On the dynamics of oceanic gap-traversing boundary currents
Rotating-table laboratory experiments of oceanic gap-traversing boundary currents are considered. The experimental setup is designed to mimic a predominantly inertial boundary current, which impinges on a quasigeostrophic interior when encountering a gap in its supporting boundary. The current separates from the boundary, negotiates the gap and reattaches to the boundary. This is the case in oceanic situations such as the Kuroshio encountering the Luzon Strait and the Gulf Stream in the mouth of the Gulf of Mexico. Observation of such regions have shown the current to either leap directly across the gap or penetrate into the gap, forming a loop current, before continuing along the boundary (Caruso et al. 2006). Transitions between these states are observed to be irregular and difficult to predict. ^ The results of our experiments confirm the hypothesis of Sheremet (2001), that variations in the inertia of the current can cause transitions between states and that there is a hysteresis associated with those transitions. It is further confirmed that when a two-dimensional parameter space, representing the current's inertia and vorticity constraints of the system, is considered, the system admits a cusp catastrophe geometry of solutions. These findings are confirmed for both single- and two-layer experiments as well as supported by numerics and theory. The cusp framework may provide a means to understand the behavior of oceanic gap-traversing boundary currents. ^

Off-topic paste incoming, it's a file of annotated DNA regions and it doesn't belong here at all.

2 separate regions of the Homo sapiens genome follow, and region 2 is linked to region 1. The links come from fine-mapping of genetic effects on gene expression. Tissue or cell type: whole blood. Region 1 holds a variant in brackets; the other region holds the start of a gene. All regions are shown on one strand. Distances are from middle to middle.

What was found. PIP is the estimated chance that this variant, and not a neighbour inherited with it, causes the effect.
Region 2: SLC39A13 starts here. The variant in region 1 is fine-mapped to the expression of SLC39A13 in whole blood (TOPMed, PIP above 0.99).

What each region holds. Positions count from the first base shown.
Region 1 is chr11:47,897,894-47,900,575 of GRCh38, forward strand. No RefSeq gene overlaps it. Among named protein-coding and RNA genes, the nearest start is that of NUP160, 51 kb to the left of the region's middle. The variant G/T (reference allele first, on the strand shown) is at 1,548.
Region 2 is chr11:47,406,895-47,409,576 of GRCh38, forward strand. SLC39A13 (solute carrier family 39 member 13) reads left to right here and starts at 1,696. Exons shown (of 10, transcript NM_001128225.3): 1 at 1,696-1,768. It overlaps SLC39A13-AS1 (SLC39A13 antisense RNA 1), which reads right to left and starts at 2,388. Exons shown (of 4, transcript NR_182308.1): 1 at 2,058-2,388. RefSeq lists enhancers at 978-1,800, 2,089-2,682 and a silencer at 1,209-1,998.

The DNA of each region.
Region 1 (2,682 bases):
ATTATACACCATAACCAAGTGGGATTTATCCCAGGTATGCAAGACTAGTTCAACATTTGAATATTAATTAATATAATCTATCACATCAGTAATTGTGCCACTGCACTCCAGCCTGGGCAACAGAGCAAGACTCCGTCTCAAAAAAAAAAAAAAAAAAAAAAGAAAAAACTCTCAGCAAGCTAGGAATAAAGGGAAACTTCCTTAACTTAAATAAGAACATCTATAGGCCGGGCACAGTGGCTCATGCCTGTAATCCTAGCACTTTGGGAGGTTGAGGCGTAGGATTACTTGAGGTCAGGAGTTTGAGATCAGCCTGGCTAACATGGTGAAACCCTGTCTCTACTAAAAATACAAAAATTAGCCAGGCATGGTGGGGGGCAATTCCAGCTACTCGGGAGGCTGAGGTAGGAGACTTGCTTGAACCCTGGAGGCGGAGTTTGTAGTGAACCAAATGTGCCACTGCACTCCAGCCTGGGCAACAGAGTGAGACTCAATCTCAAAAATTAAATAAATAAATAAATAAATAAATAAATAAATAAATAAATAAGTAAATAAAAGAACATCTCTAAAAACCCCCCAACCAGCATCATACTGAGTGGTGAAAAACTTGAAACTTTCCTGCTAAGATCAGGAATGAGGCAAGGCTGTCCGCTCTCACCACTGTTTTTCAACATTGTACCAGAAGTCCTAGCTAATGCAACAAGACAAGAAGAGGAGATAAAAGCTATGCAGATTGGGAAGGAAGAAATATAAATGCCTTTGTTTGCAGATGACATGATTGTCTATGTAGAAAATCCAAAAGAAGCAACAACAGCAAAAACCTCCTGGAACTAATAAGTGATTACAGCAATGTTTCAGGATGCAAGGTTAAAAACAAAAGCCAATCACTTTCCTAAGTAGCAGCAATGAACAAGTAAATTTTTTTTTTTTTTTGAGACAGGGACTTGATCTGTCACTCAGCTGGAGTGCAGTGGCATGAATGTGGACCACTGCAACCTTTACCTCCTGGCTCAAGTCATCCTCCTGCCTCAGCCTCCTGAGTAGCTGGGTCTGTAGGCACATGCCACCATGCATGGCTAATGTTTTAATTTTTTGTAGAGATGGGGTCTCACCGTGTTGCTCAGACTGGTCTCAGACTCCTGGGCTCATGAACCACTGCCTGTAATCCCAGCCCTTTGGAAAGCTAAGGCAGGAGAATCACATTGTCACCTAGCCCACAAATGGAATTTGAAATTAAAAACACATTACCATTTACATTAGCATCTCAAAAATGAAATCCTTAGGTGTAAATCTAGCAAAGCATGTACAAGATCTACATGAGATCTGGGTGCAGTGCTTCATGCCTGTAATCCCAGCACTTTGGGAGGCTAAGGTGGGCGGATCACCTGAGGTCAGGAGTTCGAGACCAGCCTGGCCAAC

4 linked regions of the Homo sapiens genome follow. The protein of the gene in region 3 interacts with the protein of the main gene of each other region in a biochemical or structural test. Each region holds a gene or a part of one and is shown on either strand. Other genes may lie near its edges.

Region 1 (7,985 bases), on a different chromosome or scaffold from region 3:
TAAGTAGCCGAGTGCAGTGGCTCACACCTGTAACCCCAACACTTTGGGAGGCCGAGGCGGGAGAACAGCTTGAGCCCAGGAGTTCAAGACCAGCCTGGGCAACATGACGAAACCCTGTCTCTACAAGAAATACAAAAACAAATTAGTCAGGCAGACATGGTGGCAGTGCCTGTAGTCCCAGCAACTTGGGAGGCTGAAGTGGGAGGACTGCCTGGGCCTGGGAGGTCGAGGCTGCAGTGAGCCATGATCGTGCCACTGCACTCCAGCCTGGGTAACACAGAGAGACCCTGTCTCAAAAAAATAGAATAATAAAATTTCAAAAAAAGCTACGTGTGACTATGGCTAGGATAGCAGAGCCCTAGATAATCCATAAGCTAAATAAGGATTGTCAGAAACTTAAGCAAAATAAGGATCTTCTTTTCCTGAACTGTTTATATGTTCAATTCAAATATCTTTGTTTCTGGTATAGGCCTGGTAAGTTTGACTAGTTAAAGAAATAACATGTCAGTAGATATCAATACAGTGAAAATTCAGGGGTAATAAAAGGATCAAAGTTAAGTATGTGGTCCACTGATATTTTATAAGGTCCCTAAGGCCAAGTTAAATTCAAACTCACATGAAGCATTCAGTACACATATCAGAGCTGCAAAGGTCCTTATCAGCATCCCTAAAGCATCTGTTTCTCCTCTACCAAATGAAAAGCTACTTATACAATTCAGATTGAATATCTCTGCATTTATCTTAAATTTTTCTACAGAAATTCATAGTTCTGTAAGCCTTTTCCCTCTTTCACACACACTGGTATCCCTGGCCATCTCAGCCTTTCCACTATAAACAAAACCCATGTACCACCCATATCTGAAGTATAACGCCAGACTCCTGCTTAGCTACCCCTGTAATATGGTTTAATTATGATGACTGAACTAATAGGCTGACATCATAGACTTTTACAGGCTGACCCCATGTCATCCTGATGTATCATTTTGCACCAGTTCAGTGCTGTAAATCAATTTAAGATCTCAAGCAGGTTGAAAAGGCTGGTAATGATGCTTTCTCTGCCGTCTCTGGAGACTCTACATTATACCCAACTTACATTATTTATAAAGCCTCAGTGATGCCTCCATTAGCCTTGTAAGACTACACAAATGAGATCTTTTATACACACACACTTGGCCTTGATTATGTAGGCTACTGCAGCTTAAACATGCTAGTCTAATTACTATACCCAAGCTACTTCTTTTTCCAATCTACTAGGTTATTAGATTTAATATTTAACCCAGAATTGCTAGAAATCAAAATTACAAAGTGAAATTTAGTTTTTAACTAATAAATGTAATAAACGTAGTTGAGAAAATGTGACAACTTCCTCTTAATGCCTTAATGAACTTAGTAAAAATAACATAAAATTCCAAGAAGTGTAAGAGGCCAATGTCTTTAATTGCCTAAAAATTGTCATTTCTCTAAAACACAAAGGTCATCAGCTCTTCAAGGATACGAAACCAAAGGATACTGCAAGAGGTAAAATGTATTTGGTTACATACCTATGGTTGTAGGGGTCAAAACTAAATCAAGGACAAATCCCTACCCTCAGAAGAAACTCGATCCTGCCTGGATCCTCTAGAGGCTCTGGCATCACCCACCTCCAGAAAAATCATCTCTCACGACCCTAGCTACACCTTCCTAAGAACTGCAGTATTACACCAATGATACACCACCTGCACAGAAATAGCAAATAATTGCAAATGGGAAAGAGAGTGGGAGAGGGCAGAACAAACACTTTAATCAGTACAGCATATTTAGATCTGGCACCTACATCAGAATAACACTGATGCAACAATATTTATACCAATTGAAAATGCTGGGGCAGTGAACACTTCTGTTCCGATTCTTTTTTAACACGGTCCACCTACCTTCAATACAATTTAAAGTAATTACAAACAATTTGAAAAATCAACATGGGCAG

Joseph J Kuehl,
"On the dynamics of oceanic gap-traversing boundary currents"
Dissertations and Master's Theses (Campus Access).